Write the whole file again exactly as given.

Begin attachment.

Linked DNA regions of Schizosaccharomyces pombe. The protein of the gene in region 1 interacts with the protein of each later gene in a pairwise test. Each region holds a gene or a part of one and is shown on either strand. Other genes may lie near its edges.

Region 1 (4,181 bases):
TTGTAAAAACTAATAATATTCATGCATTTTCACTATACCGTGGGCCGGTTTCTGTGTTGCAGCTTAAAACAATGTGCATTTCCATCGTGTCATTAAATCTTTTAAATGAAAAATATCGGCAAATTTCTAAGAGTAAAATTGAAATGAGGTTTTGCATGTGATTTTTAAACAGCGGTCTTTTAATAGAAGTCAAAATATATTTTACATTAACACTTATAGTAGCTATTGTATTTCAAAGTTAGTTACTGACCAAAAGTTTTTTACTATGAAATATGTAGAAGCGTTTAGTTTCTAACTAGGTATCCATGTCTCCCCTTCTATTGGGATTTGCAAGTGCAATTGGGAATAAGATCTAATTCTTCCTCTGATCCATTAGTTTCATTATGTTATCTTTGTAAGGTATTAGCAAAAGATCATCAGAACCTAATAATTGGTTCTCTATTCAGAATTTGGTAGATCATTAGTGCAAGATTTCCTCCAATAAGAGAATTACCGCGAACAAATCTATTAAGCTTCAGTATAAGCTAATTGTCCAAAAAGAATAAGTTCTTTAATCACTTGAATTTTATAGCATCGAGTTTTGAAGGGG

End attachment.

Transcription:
Linked DNA regions of Schizosaccharomyces pombe. The protein of the gene in region 1 interacts with the protein of each later gene in a pairwise test. Each region holds a gene or a part of one and is shown on either strand. Other genes may lie near its edges.

Region 1 (4,181 bases):
TTGTAAAAACTAATAATATTCATGCATTTTCACTATACCGTGGGCCGGTTTCTGTGTTGCAGCTTAAAACAATGTGCATTTCCATCGTGTCATTAAATCTTTTAAATGAAAAATATCGGCAAATTTCTAAGAGTAAAATTGAAATGAGGTTTTGCATGTGATTTTTAAACAGCGGTCTTTTAATAGAAGTCAAAATATATTTTACATTAACACTTATAGTAGCTATTGTATTTCAAAGTTAGTTACTGACCAAAAGTTTTTTACTATGAAATATGTAGAAGCGTTTAGTTTCTAACTAGGTATCCATGTCTCCCCTTCTATTGGGATTTGCAAGTGCAATTGGGAATAAGATCTAATTCTTCCTCTGATCCATTAGTTTCATTATGTTATCTTTGTAAGGTATTAGCAAAAGATCATCAGAACCTAATAATTGGTTCTCTATTCAGAATTTGGTAGATCATTAGTGCAAGATTTCCTCCAATAAGAGAATTACCGCGAACAAATCTATTAAGCTTCAGTATAAGCTAATTGTCCAAAAAGAATAAGTTCTTTAATCACTTGAATTTTATAGCATCGAGTTTTGAAGGGG